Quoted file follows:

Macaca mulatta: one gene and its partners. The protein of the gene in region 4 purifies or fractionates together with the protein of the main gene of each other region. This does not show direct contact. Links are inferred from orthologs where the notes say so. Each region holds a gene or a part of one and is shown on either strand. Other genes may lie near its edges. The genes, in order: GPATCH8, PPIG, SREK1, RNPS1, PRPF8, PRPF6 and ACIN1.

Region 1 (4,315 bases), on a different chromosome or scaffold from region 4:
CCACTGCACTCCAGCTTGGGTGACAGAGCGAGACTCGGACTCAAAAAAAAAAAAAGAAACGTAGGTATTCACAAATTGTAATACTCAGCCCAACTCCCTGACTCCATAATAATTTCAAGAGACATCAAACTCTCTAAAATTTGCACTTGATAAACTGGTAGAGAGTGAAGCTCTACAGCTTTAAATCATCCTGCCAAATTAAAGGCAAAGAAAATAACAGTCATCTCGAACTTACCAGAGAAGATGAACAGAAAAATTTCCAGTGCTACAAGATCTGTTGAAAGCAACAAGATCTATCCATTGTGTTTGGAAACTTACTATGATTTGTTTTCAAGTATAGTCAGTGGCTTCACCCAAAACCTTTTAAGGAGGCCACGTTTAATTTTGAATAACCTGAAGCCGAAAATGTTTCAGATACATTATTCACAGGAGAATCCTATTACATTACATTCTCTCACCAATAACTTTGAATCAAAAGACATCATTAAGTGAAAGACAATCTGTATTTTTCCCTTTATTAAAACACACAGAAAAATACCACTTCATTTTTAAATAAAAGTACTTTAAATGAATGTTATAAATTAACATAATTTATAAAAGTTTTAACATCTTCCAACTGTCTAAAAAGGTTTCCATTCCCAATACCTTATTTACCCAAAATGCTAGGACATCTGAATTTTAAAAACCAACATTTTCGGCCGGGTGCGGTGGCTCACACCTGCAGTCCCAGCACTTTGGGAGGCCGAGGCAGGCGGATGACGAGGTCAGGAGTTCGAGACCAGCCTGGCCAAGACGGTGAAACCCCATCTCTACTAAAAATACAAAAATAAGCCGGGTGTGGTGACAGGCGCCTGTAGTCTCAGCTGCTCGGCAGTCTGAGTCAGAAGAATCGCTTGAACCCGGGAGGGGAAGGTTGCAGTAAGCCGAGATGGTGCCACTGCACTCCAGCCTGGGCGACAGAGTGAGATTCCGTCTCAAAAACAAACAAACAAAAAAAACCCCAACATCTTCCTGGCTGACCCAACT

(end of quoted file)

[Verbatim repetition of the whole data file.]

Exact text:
Macaca mulatta: one gene and its partners. The protein of the gene in region 4 purifies or fractionates together with the protein of the main gene of each other region. This does not show direct contact. Links are inferred from orthologs where the notes say so. Each region holds a gene or a part of one and is shown on either strand. Other genes may lie near its edges. The genes, in order: GPATCH8, PPIG, SREK1, RNPS1, PRPF8, PRPF6 and ACIN1.

Region 1 (4,315 bases), on a different chromosome or scaffold from region 4:
CCACTGCACTCCAGCTTGGGTGACAGAGCGAGACTCGGACTCAAAAAAAAAAAAAGAAACGTAGGTATTCACAAATTGTAATACTCAGCCCAACTCCCTGACTCCATAATAATTTCAAGAGACATCAAACTCTCTAAAATTTGCACTTGATAAACTGGTAGAGAGTGAAGCTCTACAGCTTTAAATCATCCTGCCAAATTAAAGGCAAAGAAAATAACAGTCATCTCGAACTTACCAGAGAAGATGAACAGAAAAATTTCCAGTGCTACAAGATCTGTTGAAAGCAACAAGATCTATCCATTGTGTTTGGAAACTTACTATGATTTGTTTTCAAGTATAGTCAGTGGCTTCACCCAAAACCTTTTAAGGAGGCCACGTTTAATTTTGAATAACCTGAAGCCGAAAATGTTTCAGATACATTATTCACAGGAGAATCCTATTACATTACATTCTCTCACCAATAACTTTGAATCAAAAGACATCATTAAGTGAAAGACAATCTGTATTTTTCCCTTTATTAAAACACACAGAAAAATACCACTTCATTTTTAAATAAAAGTACTTTAAATGAATGTTATAAATTAACATAATTTATAAAAGTTTTAACATCTTCCAACTGTCTAAAAAGGTTTCCATTCCCAATACCTTATTTACCCAAAATGCTAGGACATCTGAATTTTAAAAACCAACATTTTCGGCCGGGTGCGGTGGCTCACACCTGCAGTCCCAGCACTTTGGGAGGCCGAGGCAGGCGGATGACGAGGTCAGGAGTTCGAGACCAGCCTGGCCAAGACGGTGAAACCCCATCTCTACTAAAAATACAAAAATAAGCCGGGTGTGGTGACAGGCGCCTGTAGTCTCAGCTGCTCGGCAGTCTGAGTCAGAAGAATCGCTTGAACCCGGGAGGGGAAGGTTGCAGTAAGCCGAGATGGTGCCACTGCACTCCAGCCTGGGCGACAGAGTGAGATTCCGTCTCAAAAACAAACAAACAAAAAAAACCCCAACATCTTCCTGGCTGACCCAACT